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The-Joy-of-Travel

Drink the vodka

Travelling to a foreign country can be exhilarating and a little nerve-wracking. 

True explorers like myself embrace the culture shock and the feeling of being “just a little off-centre,” but many view the experience with trepidation.

There are ways to off-set awkward moments by doing a little research, learning a few words in a new language and being prepared to avoid any social faux pas.

Generally speaking, every country is appreciative if visitors at least try to communicate in the local language. 

Learn a few useful phrases and you will endear yourself to your hosts. It’s also important to realize that customs, traditions and gestures that we feel are normal in North America can be completely misconstrued in other countries. 

  • Pointing with your feet: You’re standing in a local market and the vendor has scores of beautiful rugs or carvings spread before you. Both your hands are full with recent purchases so you nudge one of the items with your foot and ask the price. 
  • Beware: in Asia, India and the Middle East showing the bottom of your foot to a stranger is considered highly disrespectful.
  • The feet are considered the most lowly and unclean part of the body in most Hindu, Muslim and Buddhist countries.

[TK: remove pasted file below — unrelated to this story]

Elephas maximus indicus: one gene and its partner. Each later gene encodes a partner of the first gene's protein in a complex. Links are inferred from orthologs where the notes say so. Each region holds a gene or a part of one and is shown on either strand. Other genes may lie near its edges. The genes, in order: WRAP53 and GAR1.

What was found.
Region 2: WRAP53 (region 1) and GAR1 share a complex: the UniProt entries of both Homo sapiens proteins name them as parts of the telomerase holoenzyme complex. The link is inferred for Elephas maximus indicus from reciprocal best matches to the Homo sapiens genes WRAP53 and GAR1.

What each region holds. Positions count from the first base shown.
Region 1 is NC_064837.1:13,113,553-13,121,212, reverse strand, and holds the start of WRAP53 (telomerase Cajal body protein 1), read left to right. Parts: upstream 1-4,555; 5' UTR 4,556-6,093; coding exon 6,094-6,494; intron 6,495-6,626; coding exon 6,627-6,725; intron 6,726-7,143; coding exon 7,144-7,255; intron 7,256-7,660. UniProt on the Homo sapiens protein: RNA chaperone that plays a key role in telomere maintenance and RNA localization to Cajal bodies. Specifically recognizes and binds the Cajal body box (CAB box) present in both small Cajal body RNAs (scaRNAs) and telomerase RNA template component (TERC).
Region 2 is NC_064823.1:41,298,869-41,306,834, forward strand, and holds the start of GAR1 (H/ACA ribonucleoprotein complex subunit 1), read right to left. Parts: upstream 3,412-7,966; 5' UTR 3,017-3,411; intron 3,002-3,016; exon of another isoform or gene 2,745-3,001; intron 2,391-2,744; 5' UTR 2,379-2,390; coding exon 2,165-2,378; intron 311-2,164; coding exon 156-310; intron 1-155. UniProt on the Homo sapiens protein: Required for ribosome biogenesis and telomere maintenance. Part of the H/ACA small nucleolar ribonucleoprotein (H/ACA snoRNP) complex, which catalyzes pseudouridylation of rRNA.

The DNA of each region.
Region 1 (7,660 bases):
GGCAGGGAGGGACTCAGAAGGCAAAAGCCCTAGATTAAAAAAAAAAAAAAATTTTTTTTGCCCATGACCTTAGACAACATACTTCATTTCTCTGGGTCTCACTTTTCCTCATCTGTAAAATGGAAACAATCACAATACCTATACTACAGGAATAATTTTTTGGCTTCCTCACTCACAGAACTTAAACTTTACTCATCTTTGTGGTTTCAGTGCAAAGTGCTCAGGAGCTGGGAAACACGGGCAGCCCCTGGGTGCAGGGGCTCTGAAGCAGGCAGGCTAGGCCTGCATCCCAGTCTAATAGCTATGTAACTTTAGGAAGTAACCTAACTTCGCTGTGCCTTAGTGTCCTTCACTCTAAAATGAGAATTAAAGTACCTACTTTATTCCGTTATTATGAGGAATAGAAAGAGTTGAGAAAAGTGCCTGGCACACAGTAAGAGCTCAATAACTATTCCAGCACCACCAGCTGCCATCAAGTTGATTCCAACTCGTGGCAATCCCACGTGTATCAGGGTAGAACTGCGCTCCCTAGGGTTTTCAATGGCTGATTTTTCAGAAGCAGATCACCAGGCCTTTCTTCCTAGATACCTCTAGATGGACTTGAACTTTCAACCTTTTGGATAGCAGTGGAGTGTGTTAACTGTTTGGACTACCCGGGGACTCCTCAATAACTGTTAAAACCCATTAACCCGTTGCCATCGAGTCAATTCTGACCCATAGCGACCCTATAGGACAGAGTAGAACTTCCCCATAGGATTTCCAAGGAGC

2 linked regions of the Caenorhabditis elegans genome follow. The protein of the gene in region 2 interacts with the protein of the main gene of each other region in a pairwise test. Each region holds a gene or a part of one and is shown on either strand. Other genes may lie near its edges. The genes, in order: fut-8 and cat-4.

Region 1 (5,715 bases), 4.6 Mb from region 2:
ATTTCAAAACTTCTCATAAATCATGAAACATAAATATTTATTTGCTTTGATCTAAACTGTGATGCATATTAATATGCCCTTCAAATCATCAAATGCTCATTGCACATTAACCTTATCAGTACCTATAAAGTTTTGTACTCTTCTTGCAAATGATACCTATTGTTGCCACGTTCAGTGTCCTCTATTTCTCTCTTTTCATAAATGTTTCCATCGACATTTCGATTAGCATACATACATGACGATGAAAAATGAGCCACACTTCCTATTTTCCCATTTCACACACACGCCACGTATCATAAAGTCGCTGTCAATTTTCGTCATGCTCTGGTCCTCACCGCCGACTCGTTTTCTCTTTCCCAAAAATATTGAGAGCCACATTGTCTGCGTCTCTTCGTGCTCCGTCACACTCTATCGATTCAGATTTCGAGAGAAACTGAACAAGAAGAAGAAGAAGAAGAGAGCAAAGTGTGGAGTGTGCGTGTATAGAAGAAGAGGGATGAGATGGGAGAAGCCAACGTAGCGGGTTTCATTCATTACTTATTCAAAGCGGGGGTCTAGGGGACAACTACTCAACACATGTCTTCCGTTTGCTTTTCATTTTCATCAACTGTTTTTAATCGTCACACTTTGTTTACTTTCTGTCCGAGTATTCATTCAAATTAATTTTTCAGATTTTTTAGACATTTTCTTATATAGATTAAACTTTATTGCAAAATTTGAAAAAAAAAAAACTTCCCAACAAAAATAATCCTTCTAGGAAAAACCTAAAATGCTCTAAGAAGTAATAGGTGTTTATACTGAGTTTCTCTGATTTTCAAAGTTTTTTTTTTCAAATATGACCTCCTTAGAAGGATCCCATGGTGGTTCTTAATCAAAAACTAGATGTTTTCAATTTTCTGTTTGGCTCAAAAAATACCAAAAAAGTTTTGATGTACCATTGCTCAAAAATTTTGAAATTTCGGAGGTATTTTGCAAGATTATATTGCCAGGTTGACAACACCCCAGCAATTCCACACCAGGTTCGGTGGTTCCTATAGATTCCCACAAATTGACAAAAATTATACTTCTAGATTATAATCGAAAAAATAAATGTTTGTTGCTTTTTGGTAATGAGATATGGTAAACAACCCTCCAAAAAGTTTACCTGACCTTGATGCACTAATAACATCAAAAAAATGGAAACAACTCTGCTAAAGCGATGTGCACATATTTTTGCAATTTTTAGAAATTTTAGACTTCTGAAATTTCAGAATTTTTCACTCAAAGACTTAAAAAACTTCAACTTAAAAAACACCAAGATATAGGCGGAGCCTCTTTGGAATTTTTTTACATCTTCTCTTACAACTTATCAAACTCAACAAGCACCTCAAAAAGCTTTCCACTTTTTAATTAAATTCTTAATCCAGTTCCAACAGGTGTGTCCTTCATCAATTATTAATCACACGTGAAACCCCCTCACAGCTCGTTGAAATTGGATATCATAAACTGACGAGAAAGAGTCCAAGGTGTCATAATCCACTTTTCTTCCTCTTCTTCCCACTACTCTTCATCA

• Don’t touch the monk: Women are not allowed to make physical contact with monks in Laos.
     
  • Colour of clothing: When travelling on business, avoid the colour yellow in Malaysia as it is reserved for royalty.
  • In China, you’ll make a great impression in red, but not so much in white, which signifies death.
     
  • Eye contact: Across Latin America and Africa, extended eye contact is seen as a challenge whereas in Western Europe it shows you are taking true interest in the conversation and a sign of self-confidence. 
  • In the Middle East, anything more than a glance between the sexes is inappropriate.
     
  • Drink vodka: Refusing vodka in Russia is akin to refusing to shake hands. At least take a sip.
     
  • Chopstick etiquette: According to Japanese custom, it is considered rude to play, point or stab food with your chopsticks.
  • If you’re in the middle of eating, use the opposite end of the sticks to secure food from a shared plate.
  • Using the end that touches your mouth is considered extremely offensive.
     
  • The Irish: Ireland is Ireland. Not Britain or part of the U.K. Be sure to get this right when chatting with the locals.      
         
  • Hawaiian leis: Wear your fragrant garland around your neck where it belongs and keep it on while in the presence of the person who gave it to you.   

Simple preparatory research, an open mind and a sense of humour are all that are needed to enjoy a cultural immersion. 

Make friends, not enemies while travelling abroad.                                                                                                                                                                                          

 

 

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About the Author

Joy has long been a believer in the art of travel: the belief that a vacation is something to be anticipated savored and then long remembered as one of life’s great adventures. 
Website: thejoyoftravel.ca

You can contact Joy at [email protected]



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The views expressed are strictly those of the author and not necessarily those of Castanet. Castanet does not warrant the contents.

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